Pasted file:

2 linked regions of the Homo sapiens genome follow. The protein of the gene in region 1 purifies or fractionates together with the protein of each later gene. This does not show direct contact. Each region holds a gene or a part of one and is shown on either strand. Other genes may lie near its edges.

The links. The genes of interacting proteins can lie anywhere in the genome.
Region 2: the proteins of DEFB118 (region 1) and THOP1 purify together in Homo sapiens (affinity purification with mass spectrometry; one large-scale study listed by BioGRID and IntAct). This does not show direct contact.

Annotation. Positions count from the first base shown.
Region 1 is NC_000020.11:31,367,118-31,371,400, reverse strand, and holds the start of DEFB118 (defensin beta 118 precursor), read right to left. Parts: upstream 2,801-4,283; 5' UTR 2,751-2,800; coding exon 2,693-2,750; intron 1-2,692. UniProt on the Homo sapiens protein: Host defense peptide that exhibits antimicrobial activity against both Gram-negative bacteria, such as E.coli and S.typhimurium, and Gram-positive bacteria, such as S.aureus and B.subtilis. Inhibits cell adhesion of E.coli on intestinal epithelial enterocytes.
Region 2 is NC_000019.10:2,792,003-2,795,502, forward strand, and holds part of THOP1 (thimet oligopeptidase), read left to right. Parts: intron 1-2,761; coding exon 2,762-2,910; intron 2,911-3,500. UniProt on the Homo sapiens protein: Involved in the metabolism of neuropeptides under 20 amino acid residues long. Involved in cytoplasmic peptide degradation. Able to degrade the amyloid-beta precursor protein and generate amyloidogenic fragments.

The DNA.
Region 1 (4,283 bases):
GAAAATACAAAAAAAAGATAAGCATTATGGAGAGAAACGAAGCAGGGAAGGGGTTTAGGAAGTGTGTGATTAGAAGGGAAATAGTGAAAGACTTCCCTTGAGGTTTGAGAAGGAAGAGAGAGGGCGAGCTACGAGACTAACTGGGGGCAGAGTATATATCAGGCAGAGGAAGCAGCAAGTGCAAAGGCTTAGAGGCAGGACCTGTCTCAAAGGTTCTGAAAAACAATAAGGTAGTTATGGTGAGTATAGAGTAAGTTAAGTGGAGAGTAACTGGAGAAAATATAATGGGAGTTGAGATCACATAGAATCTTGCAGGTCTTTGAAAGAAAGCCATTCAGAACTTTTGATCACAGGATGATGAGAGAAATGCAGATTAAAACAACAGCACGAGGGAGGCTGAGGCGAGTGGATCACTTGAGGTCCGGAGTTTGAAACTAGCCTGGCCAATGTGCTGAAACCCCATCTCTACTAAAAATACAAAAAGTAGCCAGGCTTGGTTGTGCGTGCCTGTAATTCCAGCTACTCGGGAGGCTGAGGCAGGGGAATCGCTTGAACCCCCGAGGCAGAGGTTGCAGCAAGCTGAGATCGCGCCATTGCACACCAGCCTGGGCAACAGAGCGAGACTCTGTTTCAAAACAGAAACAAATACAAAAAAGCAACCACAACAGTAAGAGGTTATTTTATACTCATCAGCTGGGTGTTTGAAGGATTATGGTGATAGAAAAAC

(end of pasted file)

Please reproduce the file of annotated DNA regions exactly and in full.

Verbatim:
2 linked regions of the Homo sapiens genome follow. The protein of the gene in region 1 purifies or fractionates together with the protein of each later gene. This does not show direct contact. Each region holds a gene or a part of one and is shown on either strand. Other genes may lie near its edges.

The links. The genes of interacting proteins can lie anywhere in the genome.
Region 2: the proteins of DEFB118 (region 1) and THOP1 purify together in Homo sapiens (affinity purification with mass spectrometry; one large-scale study listed by BioGRID and IntAct). This does not show direct contact.

Annotation. Positions count from the first base shown.
Region 1 is NC_000020.11:31,367,118-31,371,400, reverse strand, and holds the start of DEFB118 (defensin beta 118 precursor), read right to left. Parts: upstream 2,801-4,283; 5' UTR 2,751-2,800; coding exon 2,693-2,750; intron 1-2,692. UniProt on the Homo sapiens protein: Host defense peptide that exhibits antimicrobial activity against both Gram-negative bacteria, such as E.coli and S.typhimurium, and Gram-positive bacteria, such as S.aureus and B.subtilis. Inhibits cell adhesion of E.coli on intestinal epithelial enterocytes.
Region 2 is NC_000019.10:2,792,003-2,795,502, forward strand, and holds part of THOP1 (thimet oligopeptidase), read left to right. Parts: intron 1-2,761; coding exon 2,762-2,910; intron 2,911-3,500. UniProt on the Homo sapiens protein: Involved in the metabolism of neuropeptides under 20 amino acid residues long. Involved in cytoplasmic peptide degradation. Able to degrade the amyloid-beta precursor protein and generate amyloidogenic fragments.

The DNA.
Region 1 (4,283 bases):
GAAAATACAAAAAAAAGATAAGCATTATGGAGAGAAACGAAGCAGGGAAGGGGTTTAGGAAGTGTGTGATTAGAAGGGAAATAGTGAAAGACTTCCCTTGAGGTTTGAGAAGGAAGAGAGAGGGCGAGCTACGAGACTAACTGGGGGCAGAGTATATATCAGGCAGAGGAAGCAGCAAGTGCAAAGGCTTAGAGGCAGGACCTGTCTCAAAGGTTCTGAAAAACAATAAGGTAGTTATGGTGAGTATAGAGTAAGTTAAGTGGAGAGTAACTGGAGAAAATATAATGGGAGTTGAGATCACATAGAATCTTGCAGGTCTTTGAAAGAAAGCCATTCAGAACTTTTGATCACAGGATGATGAGAGAAATGCAGATTAAAACAACAGCACGAGGGAGGCTGAGGCGAGTGGATCACTTGAGGTCCGGAGTTTGAAACTAGCCTGGCCAATGTGCTGAAACCCCATCTCTACTAAAAATACAAAAAGTAGCCAGGCTTGGTTGTGCGTGCCTGTAATTCCAGCTACTCGGGAGGCTGAGGCAGGGGAATCGCTTGAACCCCCGAGGCAGAGGTTGCAGCAAGCTGAGATCGCGCCATTGCACACCAGCCTGGGCAACAGAGCGAGACTCTGTTTCAAAACAGAAACAAATACAAAAAAGCAACCACAACAGTAAGAGGTTATTTTATACTCATCAGCTGGGTGTTTGAAGGATTATGGTGATAGAAAAAC